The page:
47. TWO FOR THE SEESAW (1962)
More Previn. The epitome of loneliness. Robert Mitchum and Shirley MacLaine play two loners unlucky in love. Previn always derided his film music as “hack work.” But with its combination of jazz harmonies, dramatic underscoring and a haunting main theme, no finer representation of his prodigious gifts exists.
46. THE RED VIOLIN (1999)
It’s not often that directors film around the score. Maybe a scene here or there but an entire film? John Corigliano’s Oscar-winning score encompasses a variety of musical styles as the story spans the centuries. The score is a tour de force for the violin (played on the soundtrack by Joshua Bell). Corigliano also excerpted a chaconne and concerto from the score for concert usage. A stunning work.
45. THE MIRACLE WORKER (1962)
The story of Helen Keller and Anne Sullivan is forever linked to the Oscar-winning performances of Patty Duke and Anne Bancroft. Laurence Rosenthal’s score downplays the sentimentality. Instead, he captures the internal struggle within these two strong-willed ladies. Rosenthal subtly weaves in the lullaby “Hush, Little Baby” with his soaring main theme. If you’re dry-eyed when Helen discovers the power of “speech,” you’re made of stone. Inspirational and emotional.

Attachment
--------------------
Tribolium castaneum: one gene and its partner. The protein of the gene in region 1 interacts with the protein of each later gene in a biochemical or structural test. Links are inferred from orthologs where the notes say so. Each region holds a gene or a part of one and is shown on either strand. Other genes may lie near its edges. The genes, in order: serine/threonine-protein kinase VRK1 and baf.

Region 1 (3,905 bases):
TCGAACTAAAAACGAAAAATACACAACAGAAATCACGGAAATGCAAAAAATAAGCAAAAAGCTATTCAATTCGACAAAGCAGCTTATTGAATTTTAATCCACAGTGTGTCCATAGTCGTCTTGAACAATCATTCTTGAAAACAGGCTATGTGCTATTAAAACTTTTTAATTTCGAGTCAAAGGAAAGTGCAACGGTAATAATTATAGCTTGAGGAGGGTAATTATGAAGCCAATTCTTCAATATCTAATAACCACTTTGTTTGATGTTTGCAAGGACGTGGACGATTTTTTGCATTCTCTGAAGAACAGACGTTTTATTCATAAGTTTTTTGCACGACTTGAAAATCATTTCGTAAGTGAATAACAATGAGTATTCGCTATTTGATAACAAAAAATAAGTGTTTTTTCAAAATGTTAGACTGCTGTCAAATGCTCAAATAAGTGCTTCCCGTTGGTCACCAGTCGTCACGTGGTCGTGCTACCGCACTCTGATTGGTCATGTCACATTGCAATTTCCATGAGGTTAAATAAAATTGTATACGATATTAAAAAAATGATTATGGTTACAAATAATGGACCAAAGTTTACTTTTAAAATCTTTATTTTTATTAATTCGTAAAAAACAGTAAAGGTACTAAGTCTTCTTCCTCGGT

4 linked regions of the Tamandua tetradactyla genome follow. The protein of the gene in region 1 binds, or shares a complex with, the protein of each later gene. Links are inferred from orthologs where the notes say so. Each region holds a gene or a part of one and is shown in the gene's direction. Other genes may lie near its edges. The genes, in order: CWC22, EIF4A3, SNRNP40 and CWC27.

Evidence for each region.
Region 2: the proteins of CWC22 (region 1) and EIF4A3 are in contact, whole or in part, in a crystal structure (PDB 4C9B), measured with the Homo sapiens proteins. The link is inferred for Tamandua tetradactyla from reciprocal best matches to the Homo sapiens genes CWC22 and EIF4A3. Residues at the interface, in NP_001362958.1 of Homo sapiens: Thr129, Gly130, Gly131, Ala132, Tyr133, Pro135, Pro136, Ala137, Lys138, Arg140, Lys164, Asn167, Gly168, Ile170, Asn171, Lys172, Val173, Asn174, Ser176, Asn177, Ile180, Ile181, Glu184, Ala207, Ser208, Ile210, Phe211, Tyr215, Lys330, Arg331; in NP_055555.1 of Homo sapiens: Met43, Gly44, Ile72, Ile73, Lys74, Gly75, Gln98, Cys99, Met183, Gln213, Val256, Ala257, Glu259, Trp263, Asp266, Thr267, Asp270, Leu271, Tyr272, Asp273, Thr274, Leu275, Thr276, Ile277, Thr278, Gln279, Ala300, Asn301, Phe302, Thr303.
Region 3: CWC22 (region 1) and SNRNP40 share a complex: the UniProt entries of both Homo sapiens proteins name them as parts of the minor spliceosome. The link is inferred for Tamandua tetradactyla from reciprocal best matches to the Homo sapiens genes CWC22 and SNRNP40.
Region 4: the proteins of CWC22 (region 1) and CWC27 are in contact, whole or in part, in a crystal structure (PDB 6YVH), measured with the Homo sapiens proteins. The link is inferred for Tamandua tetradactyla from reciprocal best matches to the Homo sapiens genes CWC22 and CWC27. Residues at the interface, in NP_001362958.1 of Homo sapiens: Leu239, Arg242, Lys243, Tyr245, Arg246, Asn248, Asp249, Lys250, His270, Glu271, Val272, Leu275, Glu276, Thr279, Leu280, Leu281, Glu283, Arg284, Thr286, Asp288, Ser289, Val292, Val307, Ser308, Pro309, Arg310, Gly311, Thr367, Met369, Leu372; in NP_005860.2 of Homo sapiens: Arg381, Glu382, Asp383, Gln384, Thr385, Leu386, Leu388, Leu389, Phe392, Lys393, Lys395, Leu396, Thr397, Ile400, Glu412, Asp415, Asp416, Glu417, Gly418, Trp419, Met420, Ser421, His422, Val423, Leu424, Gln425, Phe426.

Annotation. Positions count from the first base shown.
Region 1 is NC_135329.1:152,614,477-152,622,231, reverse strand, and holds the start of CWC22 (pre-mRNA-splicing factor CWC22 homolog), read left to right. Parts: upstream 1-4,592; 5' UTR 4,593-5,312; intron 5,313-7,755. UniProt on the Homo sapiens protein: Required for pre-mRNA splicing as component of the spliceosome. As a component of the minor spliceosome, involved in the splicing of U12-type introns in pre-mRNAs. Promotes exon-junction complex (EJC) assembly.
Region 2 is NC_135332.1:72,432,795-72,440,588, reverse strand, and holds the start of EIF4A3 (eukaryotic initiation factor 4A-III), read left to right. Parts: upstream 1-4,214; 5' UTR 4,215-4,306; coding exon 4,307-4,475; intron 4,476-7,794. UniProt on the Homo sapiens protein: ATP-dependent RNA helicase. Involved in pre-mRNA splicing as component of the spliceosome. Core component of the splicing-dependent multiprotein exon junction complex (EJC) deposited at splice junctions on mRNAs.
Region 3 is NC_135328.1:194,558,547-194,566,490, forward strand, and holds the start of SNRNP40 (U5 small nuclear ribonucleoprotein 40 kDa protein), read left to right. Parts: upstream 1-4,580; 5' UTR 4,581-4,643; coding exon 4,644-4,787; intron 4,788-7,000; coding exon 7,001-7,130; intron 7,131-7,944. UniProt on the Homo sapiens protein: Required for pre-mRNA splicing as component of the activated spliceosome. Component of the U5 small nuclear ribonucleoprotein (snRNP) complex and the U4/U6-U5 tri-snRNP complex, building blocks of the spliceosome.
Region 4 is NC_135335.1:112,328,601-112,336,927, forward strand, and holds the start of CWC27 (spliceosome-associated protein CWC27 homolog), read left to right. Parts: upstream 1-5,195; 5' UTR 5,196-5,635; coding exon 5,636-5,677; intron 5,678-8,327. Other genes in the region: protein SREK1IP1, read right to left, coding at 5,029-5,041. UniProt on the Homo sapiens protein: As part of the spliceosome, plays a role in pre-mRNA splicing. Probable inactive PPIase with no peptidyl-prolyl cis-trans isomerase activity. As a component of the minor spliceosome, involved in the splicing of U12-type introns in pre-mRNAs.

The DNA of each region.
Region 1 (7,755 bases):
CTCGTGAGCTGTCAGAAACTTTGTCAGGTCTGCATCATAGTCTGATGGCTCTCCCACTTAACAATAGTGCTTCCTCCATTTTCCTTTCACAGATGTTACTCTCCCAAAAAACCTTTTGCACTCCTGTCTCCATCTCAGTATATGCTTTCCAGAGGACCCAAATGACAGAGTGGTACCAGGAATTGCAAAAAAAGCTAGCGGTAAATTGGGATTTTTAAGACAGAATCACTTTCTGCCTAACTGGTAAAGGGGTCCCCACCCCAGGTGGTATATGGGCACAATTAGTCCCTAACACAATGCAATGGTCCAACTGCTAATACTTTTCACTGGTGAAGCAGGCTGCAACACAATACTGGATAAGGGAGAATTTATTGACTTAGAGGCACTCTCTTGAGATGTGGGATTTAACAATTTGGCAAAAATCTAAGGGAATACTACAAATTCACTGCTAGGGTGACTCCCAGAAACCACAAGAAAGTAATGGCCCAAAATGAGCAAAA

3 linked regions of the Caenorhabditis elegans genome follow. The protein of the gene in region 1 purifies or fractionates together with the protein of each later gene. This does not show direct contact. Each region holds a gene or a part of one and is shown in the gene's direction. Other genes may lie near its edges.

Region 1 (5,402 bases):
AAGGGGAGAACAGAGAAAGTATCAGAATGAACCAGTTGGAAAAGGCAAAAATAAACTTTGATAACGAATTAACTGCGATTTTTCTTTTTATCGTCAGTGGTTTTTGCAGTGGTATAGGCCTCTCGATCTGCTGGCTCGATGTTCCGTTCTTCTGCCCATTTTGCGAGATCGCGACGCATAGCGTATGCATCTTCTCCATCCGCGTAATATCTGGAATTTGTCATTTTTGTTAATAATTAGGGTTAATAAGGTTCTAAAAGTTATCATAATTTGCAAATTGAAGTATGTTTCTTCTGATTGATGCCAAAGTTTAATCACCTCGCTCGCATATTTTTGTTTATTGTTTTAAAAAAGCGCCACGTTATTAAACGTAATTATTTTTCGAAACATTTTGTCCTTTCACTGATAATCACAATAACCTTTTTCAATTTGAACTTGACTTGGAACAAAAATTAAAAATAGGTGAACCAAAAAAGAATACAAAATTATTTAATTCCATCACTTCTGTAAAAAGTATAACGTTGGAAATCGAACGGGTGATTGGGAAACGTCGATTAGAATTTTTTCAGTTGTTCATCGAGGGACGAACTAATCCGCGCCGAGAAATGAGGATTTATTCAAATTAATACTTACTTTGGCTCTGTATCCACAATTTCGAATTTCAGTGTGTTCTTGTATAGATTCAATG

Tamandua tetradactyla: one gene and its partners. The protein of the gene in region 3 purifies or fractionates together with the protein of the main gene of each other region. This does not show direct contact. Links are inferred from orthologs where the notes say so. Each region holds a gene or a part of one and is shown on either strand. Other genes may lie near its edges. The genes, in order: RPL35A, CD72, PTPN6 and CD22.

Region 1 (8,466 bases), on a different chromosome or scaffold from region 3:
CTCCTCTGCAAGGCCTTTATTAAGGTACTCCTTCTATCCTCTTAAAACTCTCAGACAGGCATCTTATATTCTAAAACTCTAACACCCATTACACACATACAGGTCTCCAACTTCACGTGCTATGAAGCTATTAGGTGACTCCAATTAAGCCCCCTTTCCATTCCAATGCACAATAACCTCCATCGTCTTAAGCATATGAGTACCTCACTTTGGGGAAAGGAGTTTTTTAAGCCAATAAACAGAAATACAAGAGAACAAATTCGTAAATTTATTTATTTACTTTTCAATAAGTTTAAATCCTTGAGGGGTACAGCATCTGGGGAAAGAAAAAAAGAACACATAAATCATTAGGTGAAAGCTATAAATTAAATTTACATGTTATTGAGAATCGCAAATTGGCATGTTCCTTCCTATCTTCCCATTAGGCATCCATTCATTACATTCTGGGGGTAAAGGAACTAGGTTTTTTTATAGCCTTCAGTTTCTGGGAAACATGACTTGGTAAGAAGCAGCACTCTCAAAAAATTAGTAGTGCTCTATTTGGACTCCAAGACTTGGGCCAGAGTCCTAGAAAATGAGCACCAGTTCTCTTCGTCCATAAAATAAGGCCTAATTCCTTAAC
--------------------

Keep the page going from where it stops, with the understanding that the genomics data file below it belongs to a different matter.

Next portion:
Few scores bring a smile to my face like Bronislau Kaper’s Oscar-winner. The film is short and sweet and Kaper’s music gives it a lilting innocence. Though it’s primarily known for the song “Hi Lili, Hi Lo,” the real power comes from the two dance sequences and the final ballet. Overlay it with a charming carnival atmosphere and you’ve got a winner.
43. ALL ABOUT EVE (1950)
My favorite movie. Period. Bette Davis’s peak as an actress and some of the wittiest dialogue ever written, thanks to director Joseph L. Mankiewicz. As Davis & Co. skewer the backstage backbiting, Alfred Newman captures the majesty, drama, and heartbreak of the theater. From its glorious overture to its cynical finale, the score is spare, biting and a winner. Just like the film.
42. BALLAD OF A SOLDIER (1959)
A Russian soldier tries to see his mother before being shipped back to the front. This poignant, heartbreaking drama contains an equally poignant and heartbreaking score. I don’t know much about Mikhail Ziv (except that he’s next to impossible to research unless you can read Russian), but this is a lovely, dramatic score that deserves to be much better known.
41. CITIZEN KANE (1941)
The film was a controversial game-changer but what about the music? Hell yeah! If for no other reason than it signaled the arrival of one of the most influential film composers of all time. As a master of economy, Bernard Herrmann never said more than was necessary with his music. And KANE, with its movement from dark to relative light and back again, encompasses the full range of human emotion with the fewest notes possible. While the score arguably makes for a more enjoyable listen within the context of the film than on its own, there are enough highlights to fully appreciate Herrmann’s genius. And any score that contains “Salaambo’s Aria” is a winner in my book.